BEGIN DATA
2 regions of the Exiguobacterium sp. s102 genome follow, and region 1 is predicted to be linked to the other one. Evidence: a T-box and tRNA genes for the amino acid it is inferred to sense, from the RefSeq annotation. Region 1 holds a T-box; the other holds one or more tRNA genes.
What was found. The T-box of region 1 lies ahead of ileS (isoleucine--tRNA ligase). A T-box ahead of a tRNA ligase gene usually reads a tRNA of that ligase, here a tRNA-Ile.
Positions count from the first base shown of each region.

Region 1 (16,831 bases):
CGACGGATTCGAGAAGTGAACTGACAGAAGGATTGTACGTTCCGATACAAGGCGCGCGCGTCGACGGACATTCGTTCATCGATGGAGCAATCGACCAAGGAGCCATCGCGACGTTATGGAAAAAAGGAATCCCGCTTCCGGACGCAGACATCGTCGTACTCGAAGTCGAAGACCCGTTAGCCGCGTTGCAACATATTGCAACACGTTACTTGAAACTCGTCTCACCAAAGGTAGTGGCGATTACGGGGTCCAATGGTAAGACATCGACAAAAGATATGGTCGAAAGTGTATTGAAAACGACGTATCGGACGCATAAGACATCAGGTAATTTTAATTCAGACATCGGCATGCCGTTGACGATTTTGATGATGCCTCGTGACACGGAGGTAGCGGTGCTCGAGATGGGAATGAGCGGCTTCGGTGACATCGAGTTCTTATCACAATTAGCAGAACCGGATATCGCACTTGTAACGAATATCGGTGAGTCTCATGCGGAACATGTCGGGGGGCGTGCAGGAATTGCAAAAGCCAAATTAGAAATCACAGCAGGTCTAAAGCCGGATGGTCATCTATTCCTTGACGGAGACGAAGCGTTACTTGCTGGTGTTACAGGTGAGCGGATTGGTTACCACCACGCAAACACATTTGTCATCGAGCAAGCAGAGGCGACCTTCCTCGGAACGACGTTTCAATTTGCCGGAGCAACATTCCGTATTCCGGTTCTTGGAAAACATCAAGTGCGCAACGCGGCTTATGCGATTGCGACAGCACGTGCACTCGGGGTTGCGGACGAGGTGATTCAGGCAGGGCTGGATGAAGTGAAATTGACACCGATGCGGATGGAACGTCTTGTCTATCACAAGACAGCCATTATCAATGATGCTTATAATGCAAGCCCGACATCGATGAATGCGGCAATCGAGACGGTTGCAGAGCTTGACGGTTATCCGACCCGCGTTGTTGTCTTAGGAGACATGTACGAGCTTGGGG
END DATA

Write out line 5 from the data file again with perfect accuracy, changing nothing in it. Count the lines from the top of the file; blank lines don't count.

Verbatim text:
CGACGGATTCGAGAAGTGAACTGACAGAAGGATTGTACGTTCCGATACAAGGCGCGCGCGTCGACGGACATTCGTTCATCGATGGAGCAATCGACCAAGGAGCCATCGCGACGTTATGGAAAAAAGGAATCCCGCTTCCGGACGCAGACATCGTCGTACTCGAAGTCGAAGACCCGTTAGCCGCGTTGCAACATATTGCAACACGTTACTTGAAACTCGTCTCACCAAAGGTAGTGGCGATTACGGGGTCCAATGGTAAGACATCGACAAAAGATATGGTCGAAAGTGTATTGAAAACGACGTATCGGACGCATAAGACATCAGGTAATTTTAATTCAGACATCGGCATGCCGTTGACGATTTTGATGATGCCTCGTGACACGGAGGTAGCGGTGCTCGAGATGGGAATGAGCGGCTTCGGTGACATCGAGTTCTTATCACAATTAGCAGAACCGGATATCGCACTTGTAACGAATATCGGTGAGTCTCATGCGGAACATGTCGGGGGGCGTGCAGGAATTGCAAAAGCCAAATTAGAAATCACAGCAGGTCTAAAGCCGGATGGTCATCTATTCCTTGACGGAGACGAAGCGTTACTTGCTGGTGTTACAGGTGAGCGGATTGGTTACCACCACGCAAACACATTTGTCATCGAGCAAGCAGAGGCGACCTTCCTCGGAACGACGTTTCAATTTGCCGGAGCAACATTCCGTATTCCGGTTCTTGGAAAACATCAAGTGCGCAACGCGGCTTATGCGATTGCGACAGCACGTGCACTCGGGGTTGCGGACGAGGTGATTCAGGCAGGGCTGGATGAAGTGAAATTGACACCGATGCGGATGGAACGTCTTGTCTATCACAAGACAGCCATTATCAATGATGCTTATAATGCAAGCCCGACATCGATGAATGCGGCAATCGAGACGGTTGCAGAGCTTGACGGTTATCCGACCCGCGTTGTTGTCTTAGGAGACATGTACGAGCTTGGGG